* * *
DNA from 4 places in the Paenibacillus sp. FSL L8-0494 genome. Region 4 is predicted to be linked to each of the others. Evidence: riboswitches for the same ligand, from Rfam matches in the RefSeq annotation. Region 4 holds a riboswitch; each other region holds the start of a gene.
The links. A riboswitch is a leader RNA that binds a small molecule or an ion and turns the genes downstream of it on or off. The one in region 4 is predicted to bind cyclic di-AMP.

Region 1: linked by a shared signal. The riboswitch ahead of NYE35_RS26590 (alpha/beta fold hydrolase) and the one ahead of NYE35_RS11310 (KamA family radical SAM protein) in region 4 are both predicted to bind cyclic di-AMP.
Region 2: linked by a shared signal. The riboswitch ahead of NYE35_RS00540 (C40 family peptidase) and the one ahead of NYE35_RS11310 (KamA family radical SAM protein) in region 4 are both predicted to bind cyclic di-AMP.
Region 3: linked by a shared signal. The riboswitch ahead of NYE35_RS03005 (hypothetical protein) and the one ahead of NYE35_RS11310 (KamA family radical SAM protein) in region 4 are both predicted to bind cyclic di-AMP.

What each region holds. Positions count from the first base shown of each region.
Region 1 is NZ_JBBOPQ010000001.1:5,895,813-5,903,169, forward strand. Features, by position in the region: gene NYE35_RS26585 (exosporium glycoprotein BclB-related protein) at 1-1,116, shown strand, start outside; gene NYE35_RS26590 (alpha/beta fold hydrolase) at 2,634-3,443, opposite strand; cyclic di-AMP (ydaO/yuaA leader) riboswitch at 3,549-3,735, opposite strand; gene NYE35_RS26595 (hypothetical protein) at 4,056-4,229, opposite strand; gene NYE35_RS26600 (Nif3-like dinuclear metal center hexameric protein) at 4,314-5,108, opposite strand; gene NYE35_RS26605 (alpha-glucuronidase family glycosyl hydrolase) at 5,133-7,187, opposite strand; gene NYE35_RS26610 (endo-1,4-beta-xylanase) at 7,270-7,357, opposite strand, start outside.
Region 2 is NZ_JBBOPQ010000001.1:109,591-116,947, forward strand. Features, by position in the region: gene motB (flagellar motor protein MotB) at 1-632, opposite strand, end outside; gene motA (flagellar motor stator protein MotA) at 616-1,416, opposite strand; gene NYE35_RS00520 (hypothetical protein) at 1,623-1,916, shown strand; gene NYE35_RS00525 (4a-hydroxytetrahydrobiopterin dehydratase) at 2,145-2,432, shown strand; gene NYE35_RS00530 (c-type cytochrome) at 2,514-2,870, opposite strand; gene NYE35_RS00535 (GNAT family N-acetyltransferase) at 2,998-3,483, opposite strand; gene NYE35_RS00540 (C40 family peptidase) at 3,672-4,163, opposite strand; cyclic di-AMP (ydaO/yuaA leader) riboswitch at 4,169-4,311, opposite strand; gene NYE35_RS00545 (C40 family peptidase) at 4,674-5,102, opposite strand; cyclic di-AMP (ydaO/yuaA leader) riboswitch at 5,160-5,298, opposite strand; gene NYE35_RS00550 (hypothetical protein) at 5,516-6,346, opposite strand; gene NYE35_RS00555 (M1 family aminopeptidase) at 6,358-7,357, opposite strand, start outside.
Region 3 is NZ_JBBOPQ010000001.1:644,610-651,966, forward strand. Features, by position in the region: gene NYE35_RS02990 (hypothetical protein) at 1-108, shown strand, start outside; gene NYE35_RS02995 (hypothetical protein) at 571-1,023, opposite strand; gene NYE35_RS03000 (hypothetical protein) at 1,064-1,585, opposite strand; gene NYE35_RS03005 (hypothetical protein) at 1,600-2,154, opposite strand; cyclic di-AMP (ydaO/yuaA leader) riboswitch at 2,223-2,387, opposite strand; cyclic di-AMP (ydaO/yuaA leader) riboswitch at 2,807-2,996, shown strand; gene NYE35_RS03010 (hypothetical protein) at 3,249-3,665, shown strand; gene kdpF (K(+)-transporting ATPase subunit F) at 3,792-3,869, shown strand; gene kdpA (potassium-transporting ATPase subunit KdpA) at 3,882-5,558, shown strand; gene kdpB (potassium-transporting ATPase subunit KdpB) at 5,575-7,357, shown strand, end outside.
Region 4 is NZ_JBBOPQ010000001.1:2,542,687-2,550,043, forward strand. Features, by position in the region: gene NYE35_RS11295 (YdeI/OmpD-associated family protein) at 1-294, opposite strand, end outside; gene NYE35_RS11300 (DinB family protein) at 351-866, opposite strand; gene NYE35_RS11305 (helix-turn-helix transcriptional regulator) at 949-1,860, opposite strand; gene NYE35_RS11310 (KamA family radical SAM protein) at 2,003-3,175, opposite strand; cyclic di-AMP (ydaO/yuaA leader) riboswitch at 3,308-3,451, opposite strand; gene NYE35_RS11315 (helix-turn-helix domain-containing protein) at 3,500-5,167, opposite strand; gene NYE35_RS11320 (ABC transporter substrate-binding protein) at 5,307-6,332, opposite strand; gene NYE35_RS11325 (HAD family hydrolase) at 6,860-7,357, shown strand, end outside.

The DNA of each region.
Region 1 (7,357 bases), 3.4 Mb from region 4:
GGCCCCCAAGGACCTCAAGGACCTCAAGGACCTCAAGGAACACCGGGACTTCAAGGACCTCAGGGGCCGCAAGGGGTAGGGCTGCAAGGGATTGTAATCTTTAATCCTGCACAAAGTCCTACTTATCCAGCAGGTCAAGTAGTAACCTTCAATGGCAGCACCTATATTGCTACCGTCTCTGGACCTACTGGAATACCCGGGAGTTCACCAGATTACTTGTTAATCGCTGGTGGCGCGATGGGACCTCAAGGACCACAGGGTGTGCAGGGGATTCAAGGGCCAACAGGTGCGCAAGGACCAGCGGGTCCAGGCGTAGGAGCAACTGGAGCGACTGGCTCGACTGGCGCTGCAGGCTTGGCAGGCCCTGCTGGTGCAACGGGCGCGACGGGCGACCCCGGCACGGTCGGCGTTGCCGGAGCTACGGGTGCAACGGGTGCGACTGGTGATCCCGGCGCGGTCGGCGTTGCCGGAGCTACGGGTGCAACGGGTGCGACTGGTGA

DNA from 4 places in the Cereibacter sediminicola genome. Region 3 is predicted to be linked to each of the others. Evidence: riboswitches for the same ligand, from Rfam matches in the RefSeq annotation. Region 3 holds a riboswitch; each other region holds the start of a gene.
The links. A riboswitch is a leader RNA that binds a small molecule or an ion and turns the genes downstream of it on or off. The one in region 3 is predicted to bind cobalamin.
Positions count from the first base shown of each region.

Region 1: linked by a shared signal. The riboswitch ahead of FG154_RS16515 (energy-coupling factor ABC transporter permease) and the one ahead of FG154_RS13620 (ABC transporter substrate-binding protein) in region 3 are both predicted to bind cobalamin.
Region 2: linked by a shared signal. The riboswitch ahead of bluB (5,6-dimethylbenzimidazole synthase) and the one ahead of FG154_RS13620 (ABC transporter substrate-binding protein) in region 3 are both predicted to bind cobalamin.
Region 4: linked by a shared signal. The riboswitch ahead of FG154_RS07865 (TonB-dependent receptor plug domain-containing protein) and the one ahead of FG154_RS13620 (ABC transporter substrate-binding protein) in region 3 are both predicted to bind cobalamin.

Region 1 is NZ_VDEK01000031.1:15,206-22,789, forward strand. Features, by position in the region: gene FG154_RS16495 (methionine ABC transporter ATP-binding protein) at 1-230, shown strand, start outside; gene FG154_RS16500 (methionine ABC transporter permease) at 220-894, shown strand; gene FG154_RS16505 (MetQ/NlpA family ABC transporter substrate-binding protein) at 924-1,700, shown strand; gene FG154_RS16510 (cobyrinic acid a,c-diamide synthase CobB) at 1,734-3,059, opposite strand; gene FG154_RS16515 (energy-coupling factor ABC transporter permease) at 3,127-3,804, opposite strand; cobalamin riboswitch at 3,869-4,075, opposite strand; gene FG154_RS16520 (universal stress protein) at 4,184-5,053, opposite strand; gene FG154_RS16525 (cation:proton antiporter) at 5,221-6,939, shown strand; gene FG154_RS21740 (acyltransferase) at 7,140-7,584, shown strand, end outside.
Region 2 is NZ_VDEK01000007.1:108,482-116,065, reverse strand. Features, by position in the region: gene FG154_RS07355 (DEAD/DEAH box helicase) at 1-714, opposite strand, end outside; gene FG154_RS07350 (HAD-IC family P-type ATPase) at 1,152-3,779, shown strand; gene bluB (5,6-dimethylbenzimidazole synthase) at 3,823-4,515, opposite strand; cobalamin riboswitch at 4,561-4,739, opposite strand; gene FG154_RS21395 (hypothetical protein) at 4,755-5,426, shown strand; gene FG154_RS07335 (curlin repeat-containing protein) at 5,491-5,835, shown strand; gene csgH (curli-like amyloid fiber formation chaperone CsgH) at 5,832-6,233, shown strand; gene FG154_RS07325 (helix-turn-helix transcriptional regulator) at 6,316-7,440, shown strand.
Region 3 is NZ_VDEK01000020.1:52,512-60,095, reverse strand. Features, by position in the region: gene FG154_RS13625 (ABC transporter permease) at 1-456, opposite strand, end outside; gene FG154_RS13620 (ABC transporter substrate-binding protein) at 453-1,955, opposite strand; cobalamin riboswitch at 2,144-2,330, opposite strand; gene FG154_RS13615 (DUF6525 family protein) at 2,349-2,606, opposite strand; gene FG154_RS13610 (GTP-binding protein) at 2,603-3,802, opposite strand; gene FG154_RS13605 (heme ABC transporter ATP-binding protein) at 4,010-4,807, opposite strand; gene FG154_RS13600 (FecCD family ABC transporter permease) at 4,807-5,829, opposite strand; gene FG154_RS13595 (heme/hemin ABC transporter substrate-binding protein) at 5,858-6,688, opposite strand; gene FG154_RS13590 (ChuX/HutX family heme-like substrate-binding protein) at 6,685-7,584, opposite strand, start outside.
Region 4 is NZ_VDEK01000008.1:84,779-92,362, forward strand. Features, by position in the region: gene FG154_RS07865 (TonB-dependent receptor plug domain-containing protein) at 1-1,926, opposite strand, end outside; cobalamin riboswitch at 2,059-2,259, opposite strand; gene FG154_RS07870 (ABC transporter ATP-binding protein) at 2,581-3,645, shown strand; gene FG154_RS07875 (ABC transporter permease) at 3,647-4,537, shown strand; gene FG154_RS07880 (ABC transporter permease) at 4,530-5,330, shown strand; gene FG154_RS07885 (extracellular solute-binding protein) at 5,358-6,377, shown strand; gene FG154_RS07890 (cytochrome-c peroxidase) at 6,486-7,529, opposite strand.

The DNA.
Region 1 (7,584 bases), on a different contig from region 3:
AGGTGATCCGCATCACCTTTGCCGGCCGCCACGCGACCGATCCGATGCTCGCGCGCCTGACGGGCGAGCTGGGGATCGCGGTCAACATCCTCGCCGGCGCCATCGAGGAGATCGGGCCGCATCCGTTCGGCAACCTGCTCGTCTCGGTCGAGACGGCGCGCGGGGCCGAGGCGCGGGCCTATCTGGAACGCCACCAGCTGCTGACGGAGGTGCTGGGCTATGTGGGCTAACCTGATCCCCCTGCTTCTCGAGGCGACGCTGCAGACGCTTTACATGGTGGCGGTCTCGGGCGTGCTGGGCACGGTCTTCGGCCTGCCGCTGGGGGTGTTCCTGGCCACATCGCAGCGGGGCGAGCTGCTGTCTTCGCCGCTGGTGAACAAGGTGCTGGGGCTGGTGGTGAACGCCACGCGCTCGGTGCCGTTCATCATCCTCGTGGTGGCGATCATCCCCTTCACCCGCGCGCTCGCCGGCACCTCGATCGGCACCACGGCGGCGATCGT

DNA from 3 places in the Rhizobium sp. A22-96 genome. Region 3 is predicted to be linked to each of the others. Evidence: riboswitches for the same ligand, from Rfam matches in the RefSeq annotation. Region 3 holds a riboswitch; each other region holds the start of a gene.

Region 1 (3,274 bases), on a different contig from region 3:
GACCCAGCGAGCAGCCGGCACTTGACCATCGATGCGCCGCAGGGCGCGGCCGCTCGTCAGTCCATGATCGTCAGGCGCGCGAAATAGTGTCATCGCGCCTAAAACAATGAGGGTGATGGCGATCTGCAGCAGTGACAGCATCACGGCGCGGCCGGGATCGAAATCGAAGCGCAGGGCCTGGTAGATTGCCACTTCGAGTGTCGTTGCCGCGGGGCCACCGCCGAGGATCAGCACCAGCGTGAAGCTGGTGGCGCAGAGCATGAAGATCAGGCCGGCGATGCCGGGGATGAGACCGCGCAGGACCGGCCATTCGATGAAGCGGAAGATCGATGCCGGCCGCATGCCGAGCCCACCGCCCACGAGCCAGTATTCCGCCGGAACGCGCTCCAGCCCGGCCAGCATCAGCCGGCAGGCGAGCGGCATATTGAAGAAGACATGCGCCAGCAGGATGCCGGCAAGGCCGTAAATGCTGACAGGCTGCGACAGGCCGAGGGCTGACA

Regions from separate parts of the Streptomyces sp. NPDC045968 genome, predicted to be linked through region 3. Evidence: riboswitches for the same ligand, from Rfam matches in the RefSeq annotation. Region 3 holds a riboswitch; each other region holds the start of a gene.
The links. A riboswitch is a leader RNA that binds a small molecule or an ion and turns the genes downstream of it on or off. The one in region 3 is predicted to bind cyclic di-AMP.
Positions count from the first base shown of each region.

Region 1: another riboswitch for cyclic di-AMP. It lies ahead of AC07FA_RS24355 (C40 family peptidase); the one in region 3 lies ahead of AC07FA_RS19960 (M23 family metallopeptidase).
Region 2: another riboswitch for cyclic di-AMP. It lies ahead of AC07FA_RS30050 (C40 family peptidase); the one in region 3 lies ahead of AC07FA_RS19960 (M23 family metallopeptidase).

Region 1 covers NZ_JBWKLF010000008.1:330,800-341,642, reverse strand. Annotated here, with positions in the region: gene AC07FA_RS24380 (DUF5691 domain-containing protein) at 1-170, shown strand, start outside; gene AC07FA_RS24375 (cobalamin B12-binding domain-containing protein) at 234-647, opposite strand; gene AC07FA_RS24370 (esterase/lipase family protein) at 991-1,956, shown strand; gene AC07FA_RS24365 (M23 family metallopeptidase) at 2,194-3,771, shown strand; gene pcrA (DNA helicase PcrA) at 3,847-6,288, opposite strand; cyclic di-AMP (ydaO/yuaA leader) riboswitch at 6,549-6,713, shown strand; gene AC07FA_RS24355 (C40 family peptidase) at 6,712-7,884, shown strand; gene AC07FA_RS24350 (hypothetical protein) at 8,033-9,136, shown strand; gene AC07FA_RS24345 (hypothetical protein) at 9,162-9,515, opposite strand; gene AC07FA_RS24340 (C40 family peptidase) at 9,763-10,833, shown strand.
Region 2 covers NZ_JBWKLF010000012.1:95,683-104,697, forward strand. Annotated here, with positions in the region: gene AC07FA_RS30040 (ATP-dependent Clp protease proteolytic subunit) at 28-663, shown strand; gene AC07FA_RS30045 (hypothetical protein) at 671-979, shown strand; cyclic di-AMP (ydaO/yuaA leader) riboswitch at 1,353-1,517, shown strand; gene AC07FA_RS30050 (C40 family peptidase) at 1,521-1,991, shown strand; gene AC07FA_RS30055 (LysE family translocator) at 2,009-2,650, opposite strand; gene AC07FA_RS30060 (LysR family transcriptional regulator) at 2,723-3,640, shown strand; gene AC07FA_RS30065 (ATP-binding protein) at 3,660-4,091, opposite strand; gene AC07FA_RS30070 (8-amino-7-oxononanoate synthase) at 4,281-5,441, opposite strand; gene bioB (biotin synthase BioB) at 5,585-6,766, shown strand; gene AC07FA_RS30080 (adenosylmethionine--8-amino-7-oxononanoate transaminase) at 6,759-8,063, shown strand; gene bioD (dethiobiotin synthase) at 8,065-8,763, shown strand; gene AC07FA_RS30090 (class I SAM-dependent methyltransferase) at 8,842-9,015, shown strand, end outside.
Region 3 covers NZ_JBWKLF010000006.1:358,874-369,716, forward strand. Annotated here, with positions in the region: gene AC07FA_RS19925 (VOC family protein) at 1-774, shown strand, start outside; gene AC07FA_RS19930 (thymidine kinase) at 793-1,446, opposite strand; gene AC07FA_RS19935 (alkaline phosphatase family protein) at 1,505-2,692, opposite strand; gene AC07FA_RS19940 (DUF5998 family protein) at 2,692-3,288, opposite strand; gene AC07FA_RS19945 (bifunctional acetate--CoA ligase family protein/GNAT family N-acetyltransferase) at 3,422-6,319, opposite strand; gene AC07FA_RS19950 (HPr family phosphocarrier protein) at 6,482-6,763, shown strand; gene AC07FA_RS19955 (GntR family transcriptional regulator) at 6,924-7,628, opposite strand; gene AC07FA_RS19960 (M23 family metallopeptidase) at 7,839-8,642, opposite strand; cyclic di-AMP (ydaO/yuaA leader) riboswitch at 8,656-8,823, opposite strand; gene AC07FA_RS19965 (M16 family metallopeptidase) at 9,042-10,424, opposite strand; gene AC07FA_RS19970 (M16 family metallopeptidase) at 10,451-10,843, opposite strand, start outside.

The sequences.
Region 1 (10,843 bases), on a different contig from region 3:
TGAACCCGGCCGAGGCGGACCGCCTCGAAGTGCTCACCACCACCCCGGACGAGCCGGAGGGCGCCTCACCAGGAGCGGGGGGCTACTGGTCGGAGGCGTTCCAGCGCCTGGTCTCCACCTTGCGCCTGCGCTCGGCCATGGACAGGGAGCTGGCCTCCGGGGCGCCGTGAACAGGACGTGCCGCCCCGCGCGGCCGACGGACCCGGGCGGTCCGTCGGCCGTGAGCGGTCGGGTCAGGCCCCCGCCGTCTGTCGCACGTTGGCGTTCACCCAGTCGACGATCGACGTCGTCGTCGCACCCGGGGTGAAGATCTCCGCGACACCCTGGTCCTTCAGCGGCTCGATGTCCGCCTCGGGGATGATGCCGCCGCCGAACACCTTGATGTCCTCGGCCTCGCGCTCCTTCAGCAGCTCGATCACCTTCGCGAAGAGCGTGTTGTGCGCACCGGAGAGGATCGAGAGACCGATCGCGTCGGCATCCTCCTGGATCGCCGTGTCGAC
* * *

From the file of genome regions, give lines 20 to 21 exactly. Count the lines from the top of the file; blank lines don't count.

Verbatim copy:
Region 1 is NZ_VDEK01000031.1:15,206-22,789, forward strand. Features, by position in the region: gene FG154_RS16495 (methionine ABC transporter ATP-binding protein) at 1-230, shown strand, start outside; gene FG154_RS16500 (methionine ABC transporter permease) at 220-894, shown strand; gene FG154_RS16505 (MetQ/NlpA family ABC transporter substrate-binding protein) at 924-1,700, shown strand; gene FG154_RS16510 (cobyrinic acid a,c-diamide synthase CobB) at 1,734-3,059, opposite strand; gene FG154_RS16515 (energy-coupling factor ABC transporter permease) at 3,127-3,804, opposite strand; cobalamin riboswitch at 3,869-4,075, opposite strand; gene FG154_RS16520 (universal stress protein) at 4,184-5,053, opposite strand; gene FG154_RS16525 (cation:proton antiporter) at 5,221-6,939, shown strand; gene FG154_RS21740 (acyltransferase) at 7,140-7,584, shown strand, end outside.
Region 2 is NZ_VDEK01000007.1:108,482-116,065, reverse strand. Features, by position in the region: gene FG154_RS07355 (DEAD/DEAH box helicase) at 1-714, opposite strand, end outside; gene FG154_RS07350 (HAD-IC family P-type ATPase) at 1,152-3,779, shown strand; gene bluB (5,6-dimethylbenzimidazole synthase) at 3,823-4,515, opposite strand; cobalamin riboswitch at 4,561-4,739, opposite strand; gene FG154_RS21395 (hypothetical protein) at 4,755-5,426, shown strand; gene FG154_RS07335 (curlin repeat-containing protein) at 5,491-5,835, shown strand; gene csgH (curli-like amyloid fiber formation chaperone CsgH) at 5,832-6,233, shown strand; gene FG154_RS07325 (helix-turn-helix transcriptional regulator) at 6,316-7,440, shown strand.